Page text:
Q Ms. Reno, in view of the concerns raised by the Los Angeles tragedy, and the concern about hate groups and terrorist groups, do you think it wise that the president has gone ahead with the offer to the Puerto Rican terrorists?

ATTY GEN. RENO: I think each matter has to be considered on its own merits. And the president has reviewed the matter with respect to the Puerto Ricans, and he's felt that justice requires the determination.

Q Already some Republicans are saying that --

ATTY GEN. RENO: Excuse me?

Q Already some Republicans are saying that the pardon came after Mrs. Clinton met with Congressman Serrano and Congresswoman Velazquez. Any reaction to that?

ATTY GEN. RENO: I don't know anything about that.

Q Ms. Reno, has there been any determination yet of whether Mr. Furrow will face the death penalty on the federal murder charge?


Q And also, what linked him to -- what was the connection? Was it a confession? Is it evidence on the scene that linked him to the federal --

ATTY GEN. RENO: I cannot comment on -- with respect to any of the evidence. And any further comment concerning the matter should be made by Los Angeles authorities, so that we don't trip over each other.

Q You proposed a cooling-off period. What specifically do you mean by that?

ATTY GEN. RENO: I think we should consider a cooling-off period. If somebody decides they're going to wreak havoc, they should have three days to think about it, for example.

Q A waiting period, like in the old Brady law?


Q Ms. Reno, if you type in the word "Uzi," U-Z-I, in your Lycos search engine, the first URL you'll hit is a company willing to sell you an assault rifle over the Internet, in 9-mm 22-caliber and 45-caliber modes. Is it time to ban the sale and possession of all assault weapons, regardless of whether they were manufacture before the 1996 law?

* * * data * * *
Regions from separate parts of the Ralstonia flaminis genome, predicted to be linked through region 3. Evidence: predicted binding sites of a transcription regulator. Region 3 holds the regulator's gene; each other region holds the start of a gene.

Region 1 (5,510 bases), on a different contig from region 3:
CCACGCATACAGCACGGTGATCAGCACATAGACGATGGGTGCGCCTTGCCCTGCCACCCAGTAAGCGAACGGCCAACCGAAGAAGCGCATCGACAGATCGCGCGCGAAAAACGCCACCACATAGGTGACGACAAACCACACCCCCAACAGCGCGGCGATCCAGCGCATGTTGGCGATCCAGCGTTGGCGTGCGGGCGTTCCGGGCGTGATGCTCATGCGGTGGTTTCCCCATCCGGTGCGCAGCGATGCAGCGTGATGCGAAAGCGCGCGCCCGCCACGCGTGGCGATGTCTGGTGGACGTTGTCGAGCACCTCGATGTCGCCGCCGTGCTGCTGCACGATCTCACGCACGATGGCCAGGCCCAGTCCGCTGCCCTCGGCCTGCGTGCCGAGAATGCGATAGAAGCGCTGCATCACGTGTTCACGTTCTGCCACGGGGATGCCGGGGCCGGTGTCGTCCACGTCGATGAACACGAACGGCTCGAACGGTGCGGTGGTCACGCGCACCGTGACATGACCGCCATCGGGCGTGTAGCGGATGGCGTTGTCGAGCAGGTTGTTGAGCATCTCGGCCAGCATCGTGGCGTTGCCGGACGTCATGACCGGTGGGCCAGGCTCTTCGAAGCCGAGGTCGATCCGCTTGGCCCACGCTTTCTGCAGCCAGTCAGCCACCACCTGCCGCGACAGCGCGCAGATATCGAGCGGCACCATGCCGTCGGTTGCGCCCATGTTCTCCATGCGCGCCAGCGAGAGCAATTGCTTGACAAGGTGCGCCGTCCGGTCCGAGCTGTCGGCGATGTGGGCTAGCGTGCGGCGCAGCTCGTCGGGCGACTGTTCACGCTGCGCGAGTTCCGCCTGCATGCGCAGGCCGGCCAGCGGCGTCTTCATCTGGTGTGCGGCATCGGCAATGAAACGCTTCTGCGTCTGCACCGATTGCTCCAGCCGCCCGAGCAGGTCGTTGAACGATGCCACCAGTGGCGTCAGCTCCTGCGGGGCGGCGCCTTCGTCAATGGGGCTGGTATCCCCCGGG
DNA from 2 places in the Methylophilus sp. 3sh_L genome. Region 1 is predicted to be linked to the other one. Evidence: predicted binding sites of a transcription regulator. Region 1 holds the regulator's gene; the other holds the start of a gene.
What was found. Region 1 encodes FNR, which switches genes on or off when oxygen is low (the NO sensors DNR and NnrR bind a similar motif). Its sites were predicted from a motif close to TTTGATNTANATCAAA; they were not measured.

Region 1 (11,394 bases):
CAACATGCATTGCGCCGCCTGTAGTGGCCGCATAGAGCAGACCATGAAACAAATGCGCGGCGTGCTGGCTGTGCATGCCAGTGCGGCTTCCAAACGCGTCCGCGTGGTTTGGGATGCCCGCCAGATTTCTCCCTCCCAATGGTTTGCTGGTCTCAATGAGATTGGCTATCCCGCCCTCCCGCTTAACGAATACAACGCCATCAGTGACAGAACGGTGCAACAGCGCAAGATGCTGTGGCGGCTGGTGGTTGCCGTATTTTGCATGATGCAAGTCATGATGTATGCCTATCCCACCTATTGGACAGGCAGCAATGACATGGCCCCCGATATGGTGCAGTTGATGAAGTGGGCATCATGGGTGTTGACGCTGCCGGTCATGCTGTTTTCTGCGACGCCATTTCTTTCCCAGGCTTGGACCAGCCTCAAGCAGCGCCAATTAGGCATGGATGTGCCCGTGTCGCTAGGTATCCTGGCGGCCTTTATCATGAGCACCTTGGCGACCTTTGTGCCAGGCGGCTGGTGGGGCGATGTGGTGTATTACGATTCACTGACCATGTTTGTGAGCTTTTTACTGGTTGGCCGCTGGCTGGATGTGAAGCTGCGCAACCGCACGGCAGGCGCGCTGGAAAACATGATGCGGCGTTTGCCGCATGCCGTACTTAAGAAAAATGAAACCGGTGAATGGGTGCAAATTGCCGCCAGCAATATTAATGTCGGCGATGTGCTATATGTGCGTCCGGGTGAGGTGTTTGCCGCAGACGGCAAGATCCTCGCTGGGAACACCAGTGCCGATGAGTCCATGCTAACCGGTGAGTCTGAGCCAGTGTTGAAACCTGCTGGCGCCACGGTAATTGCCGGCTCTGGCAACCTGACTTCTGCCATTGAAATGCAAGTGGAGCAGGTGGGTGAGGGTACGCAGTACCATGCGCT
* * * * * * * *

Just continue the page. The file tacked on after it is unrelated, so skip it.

ATTY GEN. RENO: Let me review that question in the context of work we're doing now with the Internet and ask Carole to get back to you on that.

Q Ms. Reno, I didn't catch your response to the Carson Dunbar question. Did you say that you had set a time frame for deciding on that?

ATTY GEN. RENO: I think it would not be appropriate. The governor and I have been in conversation, and she should have any comment on it.

Q Ms. Reno, Mr. Burton has been trying to get Mr. Trie and Mr. Huang before his committee before they are sentenced. He said yesterday that he was getting no cooperation from Justice, that your aides had simply refused to cooperate, and he said that this was a disregard of the prerogative of Congress. Can you respond to Mr. Burton?

ATTY GEN. RENO: It is certainly not a disregard of the prerogative of Congress. It is -- we are handling the case with respect to the prosecution, which is an executive function, and we will be happy to work with Congress in every way that we can, consistent with our responsibilities.

Q In what ways would you be willing to work with Dan Burton's committee?

ATTY GEN. RENO: Well, obviously, when the sentencing has occurred, we would try to work with him to see what could be done to provide the testimony.

Q Okay, thank you.

Q Judge Smith in Waco has ordered the department to turn over every scrap of information about the Branch Davidian situation. Have you reviewed that ruling, and do you have a comment?

ATTY GEN. RENO: I haven't had a chance to review it yet.

Q Ms. Reno, House Majority Leader Armey has sent you a query that deals or a letter that deals in part with PIDNET, the proposal to monitor intrusions on critical government computer infrastructure. Have you responded to that letter yet?

ATTY GEN. RENO: I don't believe we have. I have not seen a response.

Q Ms. Reno, the recent federal court opinion on the necessity to allow lawyers for defendants who face potential capital cases, to be able to sit in on the decision-making meetings, how is that going to affect the department? Are you bound by that decision now?